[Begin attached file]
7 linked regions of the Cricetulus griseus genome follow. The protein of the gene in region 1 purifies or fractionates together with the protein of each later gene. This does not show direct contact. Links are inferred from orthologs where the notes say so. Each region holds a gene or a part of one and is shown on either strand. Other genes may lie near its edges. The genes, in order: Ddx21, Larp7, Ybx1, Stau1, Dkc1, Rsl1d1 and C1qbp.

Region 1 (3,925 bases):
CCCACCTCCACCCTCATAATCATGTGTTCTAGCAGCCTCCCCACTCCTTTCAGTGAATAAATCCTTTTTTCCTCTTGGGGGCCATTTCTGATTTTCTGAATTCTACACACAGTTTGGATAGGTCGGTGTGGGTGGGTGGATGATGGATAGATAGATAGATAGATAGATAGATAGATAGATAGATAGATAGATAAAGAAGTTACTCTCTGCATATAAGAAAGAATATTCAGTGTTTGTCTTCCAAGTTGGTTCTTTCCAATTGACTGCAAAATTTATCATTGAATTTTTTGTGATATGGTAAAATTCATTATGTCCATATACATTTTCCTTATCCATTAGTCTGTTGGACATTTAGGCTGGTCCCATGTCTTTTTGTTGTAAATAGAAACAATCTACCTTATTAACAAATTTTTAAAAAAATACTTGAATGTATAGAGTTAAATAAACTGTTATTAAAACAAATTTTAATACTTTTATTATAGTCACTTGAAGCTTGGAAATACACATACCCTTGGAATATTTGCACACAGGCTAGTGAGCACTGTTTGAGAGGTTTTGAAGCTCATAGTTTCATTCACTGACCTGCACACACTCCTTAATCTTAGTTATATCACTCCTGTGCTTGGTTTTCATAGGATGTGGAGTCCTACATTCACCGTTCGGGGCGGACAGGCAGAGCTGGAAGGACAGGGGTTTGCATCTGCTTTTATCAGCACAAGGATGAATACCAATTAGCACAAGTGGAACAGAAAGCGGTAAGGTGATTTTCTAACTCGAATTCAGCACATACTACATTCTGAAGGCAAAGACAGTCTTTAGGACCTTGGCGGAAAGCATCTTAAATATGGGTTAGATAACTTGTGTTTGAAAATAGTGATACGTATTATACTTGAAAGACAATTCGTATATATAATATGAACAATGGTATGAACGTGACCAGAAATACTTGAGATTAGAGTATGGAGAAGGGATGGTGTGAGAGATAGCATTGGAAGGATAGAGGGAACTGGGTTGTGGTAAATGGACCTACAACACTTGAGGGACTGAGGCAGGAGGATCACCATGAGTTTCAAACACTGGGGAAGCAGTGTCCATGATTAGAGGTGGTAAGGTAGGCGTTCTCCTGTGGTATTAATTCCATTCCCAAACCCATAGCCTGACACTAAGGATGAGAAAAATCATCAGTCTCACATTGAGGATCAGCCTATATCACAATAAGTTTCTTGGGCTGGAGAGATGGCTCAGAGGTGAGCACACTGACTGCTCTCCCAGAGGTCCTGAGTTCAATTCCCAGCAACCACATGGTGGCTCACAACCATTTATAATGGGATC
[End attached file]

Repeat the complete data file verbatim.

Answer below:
7 linked regions of the Cricetulus griseus genome follow. The protein of the gene in region 1 purifies or fractionates together with the protein of each later gene. This does not show direct contact. Links are inferred from orthologs where the notes say so. Each region holds a gene or a part of one and is shown on either strand. Other genes may lie near its edges. The genes, in order: Ddx21, Larp7, Ybx1, Stau1, Dkc1, Rsl1d1 and C1qbp.

Region 1 (3,925 bases):
CCCACCTCCACCCTCATAATCATGTGTTCTAGCAGCCTCCCCACTCCTTTCAGTGAATAAATCCTTTTTTCCTCTTGGGGGCCATTTCTGATTTTCTGAATTCTACACACAGTTTGGATAGGTCGGTGTGGGTGGGTGGATGATGGATAGATAGATAGATAGATAGATAGATAGATAGATAGATAGATAGATAAAGAAGTTACTCTCTGCATATAAGAAAGAATATTCAGTGTTTGTCTTCCAAGTTGGTTCTTTCCAATTGACTGCAAAATTTATCATTGAATTTTTTGTGATATGGTAAAATTCATTATGTCCATATACATTTTCCTTATCCATTAGTCTGTTGGACATTTAGGCTGGTCCCATGTCTTTTTGTTGTAAATAGAAACAATCTACCTTATTAACAAATTTTTAAAAAAATACTTGAATGTATAGAGTTAAATAAACTGTTATTAAAACAAATTTTAATACTTTTATTATAGTCACTTGAAGCTTGGAAATACACATACCCTTGGAATATTTGCACACAGGCTAGTGAGCACTGTTTGAGAGGTTTTGAAGCTCATAGTTTCATTCACTGACCTGCACACACTCCTTAATCTTAGTTATATCACTCCTGTGCTTGGTTTTCATAGGATGTGGAGTCCTACATTCACCGTTCGGGGCGGACAGGCAGAGCTGGAAGGACAGGGGTTTGCATCTGCTTTTATCAGCACAAGGATGAATACCAATTAGCACAAGTGGAACAGAAAGCGGTAAGGTGATTTTCTAACTCGAATTCAGCACATACTACATTCTGAAGGCAAAGACAGTCTTTAGGACCTTGGCGGAAAGCATCTTAAATATGGGTTAGATAACTTGTGTTTGAAAATAGTGATACGTATTATACTTGAAAGACAATTCGTATATATAATATGAACAATGGTATGAACGTGACCAGAAATACTTGAGATTAGAGTATGGAGAAGGGATGGTGTGAGAGATAGCATTGGAAGGATAGAGGGAACTGGGTTGTGGTAAATGGACCTACAACACTTGAGGGACTGAGGCAGGAGGATCACCATGAGTTTCAAACACTGGGGAAGCAGTGTCCATGATTAGAGGTGGTAAGGTAGGCGTTCTCCTGTGGTATTAATTCCATTCCCAAACCCATAGCCTGACACTAAGGATGAGAAAAATCATCAGTCTCACATTGAGGATCAGCCTATATCACAATAAGTTTCTTGGGCTGGAGAGATGGCTCAGAGGTGAGCACACTGACTGCTCTCCCAGAGGTCCTGAGTTCAATTCCCAGCAACCACATGGTGGCTCACAACCATTTATAATGGGATC